N2 - Protein modification via enzymatic cross-linking is an attractive way for altering food structure so as to create products with increased quality and nutritional value. These modifications are expected to affect not only the structure and physico-chemical properties of proteins but also their physiological characteristics, such as digestibility in the GI-tract and allergenicity. Protein cross-linking enzymes such as transglutaminases are currently commercially available, but also other types of cross-linking enzymes are being explored intensively. In this study, enzymatic cross-linking of Beta-casein, the most abundant bovine milk protein, was studied. Enzymatic cross-linking reactions were performed by fungal Trichoderma reesei tyrosinase (TrTyr) and the performance of the enzyme was compared to that of transglutaminase from Streptoverticillium mobaraense (Tgase). Enzymatic cross-linking reactions were followed by different analytical techniques, such as size exclusion chromatography -Ultra violet/Visible - multi angle light scattering (SEC-UV/Vis-MALLS), phosphorus nuclear magnetic resonance spectroscopy (31P-NMR), atomic force (AFM) and matrix-assisted laser desorption/ionisation-time of flight mass spectrometry (MALDI-TOF MS). The research results showed that in both cases cross-linking of Beta-casein resulted in the formation of high molecular mass (MM ca. 1350 kg mol-1), disk-shaped nanoparticles when the highest enzyme dosage and longest incubation times were used. According to SEC-UV/Vis-MALLS data, commercial Beta-casein was cross-linked almost completely when TrTyr and Tgase were used as cross-linking enzymes. In the case of TrTyr, high degree of cross-linking was confirmed by 31P-NMR where it was shown that 91% of the tyrosine side-chains were involved in the cross-linking. The impact of enzymatic cross-linking of Beta-casein on in vitro digestibility by pepsin was followed by various analytical techniques. The research results demonstrated that enzymatically cross-linked Beta-casein was stable under the acidic conditions present in the stomach. Furthermore, it was found that cross-linked Beta-casein was more resistant to pepsin digestion when compared to that of non modified Beta-casein. The effects of enzymatic cross-linking of Beta-casein on allergenicity were also studied by different biochemical test methods. On the basis of the research results, enzymatic cross-linking decreased allergenicity of native Beta-casein by 14% when cross-linked by TrTyr and by 6% after treatment by Tgase. It can be concluded that in addition to the basic understanding of the reaction mechanism of TrTyr on protein matrix, the research results obtained in this study can have high impact on various applications like food, cosmetic, medical, textile and packing sectors.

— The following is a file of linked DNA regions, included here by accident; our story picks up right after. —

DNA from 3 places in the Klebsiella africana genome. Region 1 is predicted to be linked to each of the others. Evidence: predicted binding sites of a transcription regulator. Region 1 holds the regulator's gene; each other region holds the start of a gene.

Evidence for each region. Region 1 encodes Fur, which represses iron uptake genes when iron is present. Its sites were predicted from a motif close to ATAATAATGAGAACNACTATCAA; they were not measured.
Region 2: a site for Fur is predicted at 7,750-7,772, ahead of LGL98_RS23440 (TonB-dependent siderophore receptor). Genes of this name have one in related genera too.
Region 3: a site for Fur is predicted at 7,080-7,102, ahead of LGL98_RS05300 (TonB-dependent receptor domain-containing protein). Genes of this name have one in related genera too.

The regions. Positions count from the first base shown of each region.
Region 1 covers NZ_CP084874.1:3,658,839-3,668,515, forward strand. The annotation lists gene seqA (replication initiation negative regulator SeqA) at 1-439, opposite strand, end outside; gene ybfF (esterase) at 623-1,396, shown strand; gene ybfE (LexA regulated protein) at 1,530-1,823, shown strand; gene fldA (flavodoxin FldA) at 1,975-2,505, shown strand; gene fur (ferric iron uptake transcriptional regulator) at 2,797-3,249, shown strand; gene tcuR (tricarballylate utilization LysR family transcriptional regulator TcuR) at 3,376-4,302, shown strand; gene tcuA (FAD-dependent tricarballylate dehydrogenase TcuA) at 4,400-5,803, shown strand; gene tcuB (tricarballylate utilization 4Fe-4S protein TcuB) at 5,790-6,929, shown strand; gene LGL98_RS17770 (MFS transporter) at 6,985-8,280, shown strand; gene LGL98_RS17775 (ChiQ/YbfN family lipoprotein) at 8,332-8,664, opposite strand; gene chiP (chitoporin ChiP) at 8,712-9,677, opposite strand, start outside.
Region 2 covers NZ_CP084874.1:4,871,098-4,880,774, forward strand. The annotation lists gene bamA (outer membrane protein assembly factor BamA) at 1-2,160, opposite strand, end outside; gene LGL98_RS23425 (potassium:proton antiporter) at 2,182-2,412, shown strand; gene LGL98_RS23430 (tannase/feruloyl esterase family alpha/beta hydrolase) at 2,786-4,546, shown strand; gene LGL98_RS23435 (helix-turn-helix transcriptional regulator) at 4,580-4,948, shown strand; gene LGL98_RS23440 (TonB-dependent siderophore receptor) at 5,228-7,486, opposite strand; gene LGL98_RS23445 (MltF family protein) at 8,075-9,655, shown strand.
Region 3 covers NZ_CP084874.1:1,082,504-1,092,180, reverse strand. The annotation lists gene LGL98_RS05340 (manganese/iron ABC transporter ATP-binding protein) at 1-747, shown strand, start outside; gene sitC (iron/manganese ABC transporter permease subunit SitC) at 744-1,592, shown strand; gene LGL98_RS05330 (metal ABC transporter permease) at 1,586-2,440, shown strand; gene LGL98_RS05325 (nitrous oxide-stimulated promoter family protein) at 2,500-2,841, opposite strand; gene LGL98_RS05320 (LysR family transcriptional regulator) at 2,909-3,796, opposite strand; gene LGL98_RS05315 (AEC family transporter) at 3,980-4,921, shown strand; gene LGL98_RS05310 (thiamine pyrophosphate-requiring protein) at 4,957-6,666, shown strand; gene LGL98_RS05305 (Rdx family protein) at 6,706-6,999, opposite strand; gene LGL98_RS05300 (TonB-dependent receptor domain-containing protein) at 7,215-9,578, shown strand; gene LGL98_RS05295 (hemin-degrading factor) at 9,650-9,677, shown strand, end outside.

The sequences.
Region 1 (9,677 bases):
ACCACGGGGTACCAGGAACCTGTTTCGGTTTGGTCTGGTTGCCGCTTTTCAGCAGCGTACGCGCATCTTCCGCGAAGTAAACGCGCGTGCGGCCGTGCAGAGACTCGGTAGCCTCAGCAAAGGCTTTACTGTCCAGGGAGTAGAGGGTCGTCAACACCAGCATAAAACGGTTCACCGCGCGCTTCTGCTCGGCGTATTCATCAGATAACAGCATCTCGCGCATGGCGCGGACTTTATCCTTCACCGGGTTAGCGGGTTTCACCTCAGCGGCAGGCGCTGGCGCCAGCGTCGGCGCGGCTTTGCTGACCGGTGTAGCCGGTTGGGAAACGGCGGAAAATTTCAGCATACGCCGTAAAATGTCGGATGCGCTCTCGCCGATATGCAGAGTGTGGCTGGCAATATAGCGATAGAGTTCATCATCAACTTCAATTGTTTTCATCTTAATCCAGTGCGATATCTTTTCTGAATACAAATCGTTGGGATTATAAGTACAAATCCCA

AB - Protein modification via enzymatic cross-linking is an attractive way for altering food structure so as to create products with increased quality and nutritional value. These modifications are expected to affect not only the structure and physico-chemical properties of proteins but also their physiological characteristics, such as digestibility in the GI-tract and allergenicity. Protein cross-linking enzymes such as transglutaminases are currently commercially available, but also other types of cross-linking enzymes are being explored intensively. In this study, enzymatic cross-linking of Beta-casein, the most abundant bovine milk protein, was studied. Enzymatic cross-linking reactions were performed by fungal Trichoderma reesei tyrosinase (TrTyr) and the performance of the enzyme was compared to that of transglutaminase from Streptoverticillium mobaraense (Tgase). Enzymatic cross-linking reactions were followed by different analytical techniques, such as size exclusion chromatography -Ultra violet/Visible - multi angle light scattering (SEC-UV/Vis-MALLS), phosphorus nuclear magnetic resonance spectroscopy (31P-NMR), atomic force (AFM) and matrix-assisted laser desorption/ionisation-time of flight mass spectrometry (MALDI-TOF MS). The research results showed that in both cases cross-linking of Beta-casein resulted in the formation of high molecular mass (MM ca. 1350 kg mol-1), disk-shaped nanoparticles when the highest enzyme dosage and longest incubation times were used. According to SEC-UV/Vis-MALLS data, commercial Beta-casein was cross-linked almost completely when TrTyr and Tgase were used as cross-linking enzymes. In the case of TrTyr, high degree of cross-linking was confirmed by 31P-NMR where it was shown that 91% of the tyrosine side-chains were involved in the cross-linking. The impact of enzymatic cross-linking of Beta-casein on in vitro digestibility by pepsin was followed by various analytical techniques. The research results demonstrated that enzymatically cross-linked Beta-casein was stable under the acidic conditions present in the stomach. Furthermore, it was found that cross-linked Beta-casein was more resistant to pepsin digestion when compared to that of non modified Beta-casein. The effects of enzymatic cross-linking of Beta-casein on allergenicity were also studied by different biochemical test methods. On the basis of the research results, enzymatic cross-linking decreased allergenicity of native Beta-casein by 14% when cross-linked by TrTyr and by 6% after treatment by Tgase. It can be concluded that in addition to the basic understanding of the reaction mechanism of TrTyr on protein matrix, the research results obtained in this study can have high impact on various applications like food, cosmetic, medical, textile and packing sectors.

KW - Tyrosinase

KW - Transglutaminase

KW - Protein

KW - ?-casein

KW - cross-linking

KW - digestibility

KW - allergenicity

KW - SEC-UV/Vis-MALLS

KW - MALDI-TOF MS

KW - 31P-NMR

KW - AFM

M3 - Dissertation

SN - 978-951-38-7421-6

T3 - VTT Publications

PB - VTT Technical Research Centre of Finland

CY - Espoo

ER -

Monogioudi E. Enzymatic cross-linking of β-casein and its impact on digestibility and allergenicity. Espoo: VTT Technical Research Centre of Finland, 2010. 86 p.